tions were more mesic.
A similar disjunct distribution in this region occurs in Thamnophis
sirtalis (Fitch and Maslin, 1961) which has an isolated population
in the Rio Grande Valley of New Mexico. Possibly T. proximus has
one there too, but the several old records for the area are of question-
able validity. Baird and Girard (1853) listed two T. proximus from
Sabinal and Medina, New Mexico, and discuss in the text specimens
from the Rio Grande Valley which, as they list no other specimens
from anywhere near the Rio Grande, might be the "New Mexico"
specimens. I cannot locate a Medina anywhere in New Mexico, but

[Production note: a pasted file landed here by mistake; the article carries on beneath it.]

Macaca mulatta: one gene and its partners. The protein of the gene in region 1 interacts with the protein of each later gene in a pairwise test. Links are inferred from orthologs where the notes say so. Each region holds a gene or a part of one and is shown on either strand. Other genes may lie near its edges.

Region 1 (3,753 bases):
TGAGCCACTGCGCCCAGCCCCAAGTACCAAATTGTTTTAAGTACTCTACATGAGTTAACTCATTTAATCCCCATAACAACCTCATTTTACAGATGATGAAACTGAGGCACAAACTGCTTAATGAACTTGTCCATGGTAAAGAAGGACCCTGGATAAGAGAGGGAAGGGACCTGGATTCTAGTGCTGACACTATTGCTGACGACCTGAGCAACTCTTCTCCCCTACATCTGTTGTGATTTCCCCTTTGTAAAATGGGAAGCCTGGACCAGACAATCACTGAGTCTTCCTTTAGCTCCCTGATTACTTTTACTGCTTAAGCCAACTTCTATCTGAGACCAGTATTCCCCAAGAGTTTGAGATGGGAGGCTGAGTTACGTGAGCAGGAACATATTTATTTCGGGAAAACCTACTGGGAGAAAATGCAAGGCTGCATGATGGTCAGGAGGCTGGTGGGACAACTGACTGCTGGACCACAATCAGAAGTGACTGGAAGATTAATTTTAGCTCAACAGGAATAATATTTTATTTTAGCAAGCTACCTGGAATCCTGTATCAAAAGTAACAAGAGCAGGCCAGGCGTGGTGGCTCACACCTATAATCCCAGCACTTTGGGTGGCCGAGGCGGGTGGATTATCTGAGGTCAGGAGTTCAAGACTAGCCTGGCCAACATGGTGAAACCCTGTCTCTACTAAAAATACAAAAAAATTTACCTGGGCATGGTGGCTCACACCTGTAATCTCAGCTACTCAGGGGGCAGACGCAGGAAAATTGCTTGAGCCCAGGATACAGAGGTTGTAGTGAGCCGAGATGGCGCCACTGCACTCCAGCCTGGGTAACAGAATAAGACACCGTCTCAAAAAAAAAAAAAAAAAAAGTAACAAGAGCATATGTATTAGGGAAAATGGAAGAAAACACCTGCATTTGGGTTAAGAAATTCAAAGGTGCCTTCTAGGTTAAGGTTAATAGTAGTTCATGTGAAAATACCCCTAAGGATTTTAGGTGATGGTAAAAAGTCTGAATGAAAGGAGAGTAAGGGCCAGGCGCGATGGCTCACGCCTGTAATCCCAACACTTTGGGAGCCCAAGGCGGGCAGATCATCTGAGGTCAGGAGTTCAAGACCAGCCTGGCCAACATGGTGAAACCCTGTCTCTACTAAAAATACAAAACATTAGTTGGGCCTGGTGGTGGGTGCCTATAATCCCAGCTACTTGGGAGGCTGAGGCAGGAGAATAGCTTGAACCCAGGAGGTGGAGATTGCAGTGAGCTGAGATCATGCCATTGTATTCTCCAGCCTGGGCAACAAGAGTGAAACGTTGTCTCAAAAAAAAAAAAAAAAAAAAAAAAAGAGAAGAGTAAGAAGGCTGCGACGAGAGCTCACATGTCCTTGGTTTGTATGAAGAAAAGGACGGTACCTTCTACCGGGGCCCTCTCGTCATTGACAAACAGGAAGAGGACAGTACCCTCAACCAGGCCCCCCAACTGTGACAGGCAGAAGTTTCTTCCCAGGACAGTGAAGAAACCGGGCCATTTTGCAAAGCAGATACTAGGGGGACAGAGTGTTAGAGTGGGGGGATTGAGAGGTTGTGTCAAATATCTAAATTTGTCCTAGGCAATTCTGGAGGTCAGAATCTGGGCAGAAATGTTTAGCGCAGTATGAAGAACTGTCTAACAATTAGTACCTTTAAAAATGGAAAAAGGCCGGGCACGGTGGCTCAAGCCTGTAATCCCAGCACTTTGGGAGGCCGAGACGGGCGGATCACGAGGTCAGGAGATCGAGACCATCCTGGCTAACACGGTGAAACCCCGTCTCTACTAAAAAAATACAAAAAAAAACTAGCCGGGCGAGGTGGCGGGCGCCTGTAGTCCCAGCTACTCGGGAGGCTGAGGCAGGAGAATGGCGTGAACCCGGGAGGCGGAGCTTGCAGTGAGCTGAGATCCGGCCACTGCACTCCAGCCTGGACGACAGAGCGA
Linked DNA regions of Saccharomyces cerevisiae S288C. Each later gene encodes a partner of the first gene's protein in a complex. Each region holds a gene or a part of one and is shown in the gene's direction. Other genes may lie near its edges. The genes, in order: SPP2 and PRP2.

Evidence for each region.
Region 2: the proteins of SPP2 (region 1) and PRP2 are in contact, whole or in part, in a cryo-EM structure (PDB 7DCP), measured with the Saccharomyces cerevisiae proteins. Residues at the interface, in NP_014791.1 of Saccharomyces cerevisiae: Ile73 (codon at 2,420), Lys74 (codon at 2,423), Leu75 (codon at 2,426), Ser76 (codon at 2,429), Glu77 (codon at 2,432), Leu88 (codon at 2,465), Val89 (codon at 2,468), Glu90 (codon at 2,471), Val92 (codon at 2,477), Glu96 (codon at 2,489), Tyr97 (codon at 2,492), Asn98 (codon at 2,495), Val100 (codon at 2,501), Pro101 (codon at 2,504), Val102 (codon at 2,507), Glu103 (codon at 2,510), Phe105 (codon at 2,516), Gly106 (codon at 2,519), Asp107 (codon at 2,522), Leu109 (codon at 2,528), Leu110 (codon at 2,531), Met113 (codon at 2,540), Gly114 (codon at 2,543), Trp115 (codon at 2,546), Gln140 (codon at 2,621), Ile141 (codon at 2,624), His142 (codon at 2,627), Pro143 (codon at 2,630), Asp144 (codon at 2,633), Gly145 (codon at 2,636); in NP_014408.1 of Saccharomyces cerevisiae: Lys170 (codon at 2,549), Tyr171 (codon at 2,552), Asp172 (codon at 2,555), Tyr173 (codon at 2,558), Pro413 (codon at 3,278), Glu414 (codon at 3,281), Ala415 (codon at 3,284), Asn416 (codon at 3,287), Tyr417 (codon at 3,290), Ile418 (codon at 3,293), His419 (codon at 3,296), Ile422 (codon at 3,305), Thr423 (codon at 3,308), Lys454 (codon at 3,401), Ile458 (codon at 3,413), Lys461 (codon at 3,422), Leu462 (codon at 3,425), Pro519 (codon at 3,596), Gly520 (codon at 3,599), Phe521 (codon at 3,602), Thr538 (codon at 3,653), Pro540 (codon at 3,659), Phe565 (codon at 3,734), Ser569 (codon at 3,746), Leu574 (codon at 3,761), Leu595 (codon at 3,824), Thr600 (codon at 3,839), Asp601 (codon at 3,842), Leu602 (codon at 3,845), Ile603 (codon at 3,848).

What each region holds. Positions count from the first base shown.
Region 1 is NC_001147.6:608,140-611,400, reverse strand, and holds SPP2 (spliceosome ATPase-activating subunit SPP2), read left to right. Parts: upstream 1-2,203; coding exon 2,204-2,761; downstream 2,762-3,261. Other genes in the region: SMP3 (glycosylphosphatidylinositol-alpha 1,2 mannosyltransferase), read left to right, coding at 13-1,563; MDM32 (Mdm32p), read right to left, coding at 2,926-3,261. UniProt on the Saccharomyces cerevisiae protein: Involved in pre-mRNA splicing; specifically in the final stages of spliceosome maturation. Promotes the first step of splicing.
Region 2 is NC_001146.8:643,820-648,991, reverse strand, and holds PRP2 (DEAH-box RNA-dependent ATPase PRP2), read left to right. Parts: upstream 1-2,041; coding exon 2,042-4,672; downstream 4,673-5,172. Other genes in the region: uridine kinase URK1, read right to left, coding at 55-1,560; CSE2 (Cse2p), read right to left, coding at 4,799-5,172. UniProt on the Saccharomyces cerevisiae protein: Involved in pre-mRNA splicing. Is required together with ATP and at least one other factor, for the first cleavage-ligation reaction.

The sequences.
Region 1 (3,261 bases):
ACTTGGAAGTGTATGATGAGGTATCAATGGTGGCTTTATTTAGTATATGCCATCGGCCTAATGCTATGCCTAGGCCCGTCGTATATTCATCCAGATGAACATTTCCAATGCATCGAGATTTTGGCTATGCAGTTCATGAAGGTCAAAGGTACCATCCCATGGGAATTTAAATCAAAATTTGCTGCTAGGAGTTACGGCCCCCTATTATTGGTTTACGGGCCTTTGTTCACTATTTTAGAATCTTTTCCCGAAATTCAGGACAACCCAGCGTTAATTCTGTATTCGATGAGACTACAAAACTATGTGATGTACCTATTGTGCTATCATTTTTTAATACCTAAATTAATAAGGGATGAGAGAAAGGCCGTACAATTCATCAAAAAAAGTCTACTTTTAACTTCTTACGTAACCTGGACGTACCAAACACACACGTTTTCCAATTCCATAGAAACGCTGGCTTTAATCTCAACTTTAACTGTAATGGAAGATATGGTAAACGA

there is a Sabinal in northern Socorro County on the west side of
the Rio Grande. F. R. Gehlbach, who is studying the herpetofauna
of the state, suggests these snakes may actually have been collected
in Texas at Sabinal, Uvalde County, and Medina, Bandera County.
The specimens themselves apparently are no longer extant. Two T.
proximus (UMMZ 68751) from "east of Alburquerque" are probably
from the Pecos drainage in San Miguel County where their collector,
an entomologist, took other material now also in the University of
Michigan Museum of Zoology (F. R. Gehlbach, personal communica-
tion). Thus there is no conclusive evidence that the western ribbon-
snake occurs in the Rio Grande Valley.
Specimens from the eastern edge of the Staked Plains appear to be
intergrades between T. p. diabolicus and proximus in the north, dia-
bolicus and rubrilineatus in the south. North-central Texas populations
may be intermediate between all three races.